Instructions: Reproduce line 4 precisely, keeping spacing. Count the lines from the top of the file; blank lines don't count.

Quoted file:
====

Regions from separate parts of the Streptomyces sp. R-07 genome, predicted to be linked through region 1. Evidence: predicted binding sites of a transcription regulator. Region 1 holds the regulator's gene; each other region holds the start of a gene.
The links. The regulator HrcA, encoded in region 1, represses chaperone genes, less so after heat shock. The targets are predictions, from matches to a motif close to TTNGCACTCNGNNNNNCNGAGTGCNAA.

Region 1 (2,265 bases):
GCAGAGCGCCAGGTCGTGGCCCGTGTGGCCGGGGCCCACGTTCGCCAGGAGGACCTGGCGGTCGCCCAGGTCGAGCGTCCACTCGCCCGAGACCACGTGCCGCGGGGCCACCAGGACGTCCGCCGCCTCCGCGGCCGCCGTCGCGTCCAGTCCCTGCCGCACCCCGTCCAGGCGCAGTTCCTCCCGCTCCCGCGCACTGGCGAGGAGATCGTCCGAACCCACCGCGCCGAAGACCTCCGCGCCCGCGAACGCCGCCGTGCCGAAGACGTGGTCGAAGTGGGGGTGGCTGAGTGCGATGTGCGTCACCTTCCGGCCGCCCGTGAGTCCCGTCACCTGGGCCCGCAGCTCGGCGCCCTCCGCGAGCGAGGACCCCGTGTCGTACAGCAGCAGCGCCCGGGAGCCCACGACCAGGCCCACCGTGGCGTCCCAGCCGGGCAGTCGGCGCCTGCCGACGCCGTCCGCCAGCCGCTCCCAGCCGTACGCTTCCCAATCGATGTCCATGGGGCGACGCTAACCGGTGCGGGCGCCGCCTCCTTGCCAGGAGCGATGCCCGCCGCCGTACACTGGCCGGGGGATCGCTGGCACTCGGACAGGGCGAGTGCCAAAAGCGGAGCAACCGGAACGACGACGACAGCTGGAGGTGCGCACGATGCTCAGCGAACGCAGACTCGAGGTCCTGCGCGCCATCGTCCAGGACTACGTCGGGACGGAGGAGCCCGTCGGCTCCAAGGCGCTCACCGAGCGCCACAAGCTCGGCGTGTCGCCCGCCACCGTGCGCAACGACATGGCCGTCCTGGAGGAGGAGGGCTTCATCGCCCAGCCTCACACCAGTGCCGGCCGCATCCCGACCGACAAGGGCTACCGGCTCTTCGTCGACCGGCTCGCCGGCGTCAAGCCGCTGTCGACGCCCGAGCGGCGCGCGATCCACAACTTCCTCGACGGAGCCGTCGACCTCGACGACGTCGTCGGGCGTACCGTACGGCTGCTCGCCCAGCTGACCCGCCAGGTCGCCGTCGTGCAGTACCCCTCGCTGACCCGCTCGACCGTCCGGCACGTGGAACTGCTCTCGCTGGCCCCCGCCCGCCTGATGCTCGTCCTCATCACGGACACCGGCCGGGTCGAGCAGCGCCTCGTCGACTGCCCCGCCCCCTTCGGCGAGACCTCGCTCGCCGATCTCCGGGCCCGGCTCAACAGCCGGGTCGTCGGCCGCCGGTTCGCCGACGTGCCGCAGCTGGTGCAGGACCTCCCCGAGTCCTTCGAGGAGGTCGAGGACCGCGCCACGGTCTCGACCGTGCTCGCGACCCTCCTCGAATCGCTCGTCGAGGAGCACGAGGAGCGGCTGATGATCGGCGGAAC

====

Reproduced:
GCAGAGCGCCAGGTCGTGGCCCGTGTGGCCGGGGCCCACGTTCGCCAGGAGGACCTGGCGGTCGCCCAGGTCGAGCGTCCACTCGCCCGAGACCACGTGCCGCGGGGCCACCAGGACGTCCGCCGCCTCCGCGGCCGCCGTCGCGTCCAGTCCCTGCCGCACCCCGTCCAGGCGCAGTTCCTCCCGCTCCCGCGCACTGGCGAGGAGATCGTCCGAACCCACCGCGCCGAAGACCTCCGCGCCCGCGAACGCCGCCGTGCCGAAGACGTGGTCGAAGTGGGGGTGGCTGAGTGCGATGTGCGTCACCTTCCGGCCGCCCGTGAGTCCCGTCACCTGGGCCCGCAGCTCGGCGCCCTCCGCGAGCGAGGACCCCGTGTCGTACAGCAGCAGCGCCCGGGAGCCCACGACCAGGCCCACCGTGGCGTCCCAGCCGGGCAGTCGGCGCCTGCCGACGCCGTCCGCCAGCCGCTCCCAGCCGTACGCTTCCCAATCGATGTCCATGGGGCGACGCTAACCGGTGCGGGCGCCGCCTCCTTGCCAGGAGCGATGCCCGCCGCCGTACACTGGCCGGGGGATCGCTGGCACTCGGACAGGGCGAGTGCCAAAAGCGGAGCAACCGGAACGACGACGACAGCTGGAGGTGCGCACGATGCTCAGCGAACGCAGACTCGAGGTCCTGCGCGCCATCGTCCAGGACTACGTCGGGACGGAGGAGCCCGTCGGCTCCAAGGCGCTCACCGAGCGCCACAAGCTCGGCGTGTCGCCCGCCACCGTGCGCAACGACATGGCCGTCCTGGAGGAGGAGGGCTTCATCGCCCAGCCTCACACCAGTGCCGGCCGCATCCCGACCGACAAGGGCTACCGGCTCTTCGTCGACCGGCTCGCCGGCGTCAAGCCGCTGTCGACGCCCGAGCGGCGCGCGATCCACAACTTCCTCGACGGAGCCGTCGACCTCGACGACGTCGTCGGGCGTACCGTACGGCTGCTCGCCCAGCTGACCCGCCAGGTCGCCGTCGTGCAGTACCCCTCGCTGACCCGCTCGACCGTCCGGCACGTGGAACTGCTCTCGCTGGCCCCCGCCCGCCTGATGCTCGTCCTCATCACGGACACCGGCCGGGTCGAGCAGCGCCTCGTCGACTGCCCCGCCCCCTTCGGCGAGACCTCGCTCGCCGATCTCCGGGCCCGGCTCAACAGCCGGGTCGTCGGCCGCCGGTTCGCCGACGTGCCGCAGCTGGTGCAGGACCTCCCCGAGTCCTTCGAGGAGGTCGAGGACCGCGCCACGGTCTCGACCGTGCTCGCGACCCTCCTCGAATCGCTCGTCGAGGAGCACGAGGAGCGGCTGATGATCGGCGGAAC